Relying more on intrinsic than extrinsic motivators can help you keep going when extrinsic motivators fall away. And writing, instead of typing, what these factors are for you can help you remember them better, Buning said.
2. Tell others about your goals
Telling people about your goals can be motivating by way of accountability, Baghurst said.
“If I don’t tell other people, then I can kind of give up that goal and it’s not really a big deal,” he explained. “But if I’ve told all of my colleagues in the office that I’m going to run a marathon in November, I know they’re going to ask me about it, and so it might hold me a little bit more accountable.”
3. Visualize both challenges and success
One technique that’s “massive” in sports is visualization – using imagery to start believing what you want to achieve, seeing the potential obstacles along the way and picturing yourself overcoming those hindrances, Baghurst said.
What most people do is visualize only success, he added. “If we haven’t anticipated or seen ourselves experiencing challenges, when we experience those challenges, we’re kind of unprepared for them,” Baghurst said.
“We don’t know what to do. That wasn’t part of the plan. And then as a consequence, maybe we lose that motivation or we don’t believe we can achieve that goal.”
4. Practice mindfulness
The mindset with which you enter a situation can either set you up for failure or fortune, Buning said.
If “I know that I have to go for a run today and I keep telling myself, ‘I’m not a good runner. I’m just not a runner. This sucks. It’s too hot. I can’t breathe’ … how likely is it for me to actually one, start the run, or two, finish it?”
Practicing mindfulness is one way you can bring awareness to those negative, unconscious beliefs and reframe them into a growth, rather than fixed, mindset. For example, Buning advised that instead of telling yourself you’re not very good at a tennis serve, think “I’m not very good at it yet. Now, how can I get better?”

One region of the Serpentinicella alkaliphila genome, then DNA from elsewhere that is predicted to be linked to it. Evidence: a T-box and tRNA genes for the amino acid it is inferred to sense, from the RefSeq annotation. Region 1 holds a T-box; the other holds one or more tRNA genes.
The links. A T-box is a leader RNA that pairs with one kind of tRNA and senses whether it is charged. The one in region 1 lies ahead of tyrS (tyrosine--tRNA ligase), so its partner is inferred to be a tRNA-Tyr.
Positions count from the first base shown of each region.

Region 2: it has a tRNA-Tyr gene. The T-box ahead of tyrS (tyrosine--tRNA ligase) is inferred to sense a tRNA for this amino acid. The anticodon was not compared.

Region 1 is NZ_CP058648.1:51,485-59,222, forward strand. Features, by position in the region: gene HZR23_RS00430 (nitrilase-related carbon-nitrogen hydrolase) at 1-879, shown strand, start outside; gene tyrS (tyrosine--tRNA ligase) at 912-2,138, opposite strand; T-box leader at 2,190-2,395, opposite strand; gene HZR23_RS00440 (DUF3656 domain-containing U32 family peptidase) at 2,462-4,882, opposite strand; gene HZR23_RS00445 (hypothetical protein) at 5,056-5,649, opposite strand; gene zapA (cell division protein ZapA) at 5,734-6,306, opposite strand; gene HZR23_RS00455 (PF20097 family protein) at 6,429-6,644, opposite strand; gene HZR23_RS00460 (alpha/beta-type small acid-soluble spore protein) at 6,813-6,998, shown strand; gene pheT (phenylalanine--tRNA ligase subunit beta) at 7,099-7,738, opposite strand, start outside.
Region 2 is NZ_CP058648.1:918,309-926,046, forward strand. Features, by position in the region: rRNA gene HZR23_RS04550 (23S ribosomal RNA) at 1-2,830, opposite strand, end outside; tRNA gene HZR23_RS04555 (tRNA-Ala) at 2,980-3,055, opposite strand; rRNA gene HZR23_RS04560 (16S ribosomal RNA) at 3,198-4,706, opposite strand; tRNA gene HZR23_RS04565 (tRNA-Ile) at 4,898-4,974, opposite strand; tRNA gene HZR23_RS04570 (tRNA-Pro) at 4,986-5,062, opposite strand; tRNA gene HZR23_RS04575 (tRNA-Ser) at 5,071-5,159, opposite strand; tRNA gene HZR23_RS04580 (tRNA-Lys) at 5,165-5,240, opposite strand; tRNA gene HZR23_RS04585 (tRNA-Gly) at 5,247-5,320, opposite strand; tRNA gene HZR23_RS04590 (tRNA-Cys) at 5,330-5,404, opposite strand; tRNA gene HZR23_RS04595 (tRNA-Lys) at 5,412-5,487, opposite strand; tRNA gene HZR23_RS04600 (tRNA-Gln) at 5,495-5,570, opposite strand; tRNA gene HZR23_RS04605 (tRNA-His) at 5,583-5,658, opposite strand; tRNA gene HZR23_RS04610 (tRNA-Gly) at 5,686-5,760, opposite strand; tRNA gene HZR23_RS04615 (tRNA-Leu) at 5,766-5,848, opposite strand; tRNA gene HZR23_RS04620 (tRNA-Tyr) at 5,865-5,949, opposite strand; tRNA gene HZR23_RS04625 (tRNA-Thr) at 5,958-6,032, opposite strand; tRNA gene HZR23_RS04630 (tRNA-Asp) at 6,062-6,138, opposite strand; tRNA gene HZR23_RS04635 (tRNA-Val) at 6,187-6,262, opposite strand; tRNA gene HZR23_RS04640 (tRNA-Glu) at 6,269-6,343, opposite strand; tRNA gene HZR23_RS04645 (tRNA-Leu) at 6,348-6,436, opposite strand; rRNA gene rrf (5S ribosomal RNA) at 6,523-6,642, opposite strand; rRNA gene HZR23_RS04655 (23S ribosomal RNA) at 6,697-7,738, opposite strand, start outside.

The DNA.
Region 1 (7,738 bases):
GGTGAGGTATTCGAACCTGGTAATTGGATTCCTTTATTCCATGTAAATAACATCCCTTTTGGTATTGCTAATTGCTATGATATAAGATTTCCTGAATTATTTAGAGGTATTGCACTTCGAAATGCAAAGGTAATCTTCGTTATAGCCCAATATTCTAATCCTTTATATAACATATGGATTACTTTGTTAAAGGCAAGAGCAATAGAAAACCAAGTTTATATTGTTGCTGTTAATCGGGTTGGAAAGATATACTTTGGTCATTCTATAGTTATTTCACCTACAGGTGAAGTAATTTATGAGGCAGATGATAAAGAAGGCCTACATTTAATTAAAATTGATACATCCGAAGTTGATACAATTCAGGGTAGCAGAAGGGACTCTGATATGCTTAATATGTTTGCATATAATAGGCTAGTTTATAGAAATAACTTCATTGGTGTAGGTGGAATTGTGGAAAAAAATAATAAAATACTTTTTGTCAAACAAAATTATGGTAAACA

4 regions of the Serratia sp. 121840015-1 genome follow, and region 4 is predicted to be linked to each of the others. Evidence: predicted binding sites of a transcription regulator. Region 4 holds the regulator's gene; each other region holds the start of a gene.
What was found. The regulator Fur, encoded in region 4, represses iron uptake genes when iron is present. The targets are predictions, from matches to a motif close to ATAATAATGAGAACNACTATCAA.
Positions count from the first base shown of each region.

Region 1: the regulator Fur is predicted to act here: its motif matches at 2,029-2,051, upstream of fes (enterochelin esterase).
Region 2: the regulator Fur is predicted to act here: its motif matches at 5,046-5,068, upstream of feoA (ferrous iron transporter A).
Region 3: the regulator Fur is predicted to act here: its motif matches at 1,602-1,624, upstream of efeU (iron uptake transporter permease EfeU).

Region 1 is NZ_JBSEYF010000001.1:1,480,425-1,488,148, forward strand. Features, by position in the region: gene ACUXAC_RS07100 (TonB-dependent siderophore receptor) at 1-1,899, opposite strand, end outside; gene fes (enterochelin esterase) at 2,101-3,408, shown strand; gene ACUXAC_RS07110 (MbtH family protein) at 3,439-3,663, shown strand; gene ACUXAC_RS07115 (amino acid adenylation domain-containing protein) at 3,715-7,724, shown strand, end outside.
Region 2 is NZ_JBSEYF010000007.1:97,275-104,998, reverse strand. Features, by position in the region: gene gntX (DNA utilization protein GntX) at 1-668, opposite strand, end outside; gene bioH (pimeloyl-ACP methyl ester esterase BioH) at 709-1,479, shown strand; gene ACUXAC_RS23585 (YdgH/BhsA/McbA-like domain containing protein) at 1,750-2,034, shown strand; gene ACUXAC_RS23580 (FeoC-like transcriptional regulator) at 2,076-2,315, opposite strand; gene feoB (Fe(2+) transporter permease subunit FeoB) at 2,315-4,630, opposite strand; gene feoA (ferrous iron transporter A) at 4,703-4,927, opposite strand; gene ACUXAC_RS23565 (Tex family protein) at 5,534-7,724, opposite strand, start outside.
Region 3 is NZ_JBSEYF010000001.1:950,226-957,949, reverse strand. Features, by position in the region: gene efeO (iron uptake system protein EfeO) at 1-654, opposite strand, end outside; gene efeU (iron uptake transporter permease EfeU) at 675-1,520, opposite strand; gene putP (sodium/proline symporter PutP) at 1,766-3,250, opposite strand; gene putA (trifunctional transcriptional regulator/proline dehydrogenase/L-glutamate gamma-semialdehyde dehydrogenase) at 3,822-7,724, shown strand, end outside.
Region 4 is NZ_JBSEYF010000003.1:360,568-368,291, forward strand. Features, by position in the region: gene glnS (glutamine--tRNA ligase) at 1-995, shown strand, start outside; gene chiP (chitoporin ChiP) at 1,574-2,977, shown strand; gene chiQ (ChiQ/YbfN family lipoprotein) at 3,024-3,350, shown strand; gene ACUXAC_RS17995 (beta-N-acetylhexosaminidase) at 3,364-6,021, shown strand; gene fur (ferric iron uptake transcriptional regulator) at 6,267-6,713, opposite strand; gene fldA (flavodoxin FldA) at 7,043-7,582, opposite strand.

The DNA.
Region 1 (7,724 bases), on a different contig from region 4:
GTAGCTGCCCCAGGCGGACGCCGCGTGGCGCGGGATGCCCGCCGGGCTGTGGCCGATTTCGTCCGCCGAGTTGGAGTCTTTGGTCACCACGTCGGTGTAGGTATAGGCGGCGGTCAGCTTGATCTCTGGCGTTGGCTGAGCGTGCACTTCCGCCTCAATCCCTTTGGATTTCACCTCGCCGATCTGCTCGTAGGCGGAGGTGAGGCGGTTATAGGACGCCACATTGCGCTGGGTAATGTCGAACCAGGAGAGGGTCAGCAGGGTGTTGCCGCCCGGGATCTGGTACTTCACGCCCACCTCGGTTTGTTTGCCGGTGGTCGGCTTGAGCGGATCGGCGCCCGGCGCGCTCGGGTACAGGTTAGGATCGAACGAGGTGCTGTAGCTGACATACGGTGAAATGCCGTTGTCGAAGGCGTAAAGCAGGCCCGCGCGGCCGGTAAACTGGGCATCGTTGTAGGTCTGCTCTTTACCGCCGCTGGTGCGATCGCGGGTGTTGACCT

5. Set up reminders
Remembering goals in moments of stress can be difficult, but some athletes have practical ways of reminding themselves of their plans and why they’re important, Buning and Baghurst said.
Those have included putting a picture of a medal or registration form for a race on their bathroom mirror, fridge or wall, and wearing clothing or bracelets embellished with motivational quotes.
6. Learn to recalibrate
When we lose control of what we’re trying to achieve, we’ve lost “that sense of destiny is in our hands,” Baghurst said.
You can keep your head up by focusing on what you’re able to do: Let’s say your friends normally pick you up to go to the gym, but one day they can’t. “Will I then find another way to exercise?” Baghurst said.
“The answer is, for most people, probably no. … They still have some control of being able to (decide), ‘Hey, I can still go for a walk or I can still go exercise in my backyard.’ ”
No matter what happens during your efforts to improve endurance, persistence is always better than quitting, Baghurst said. Repeatedly overcoming obstacles can help in other areas of your life – so that the next time you’re working toward a goal, you can also rely on newfound confidence sustained by memories of previous journeys and successes.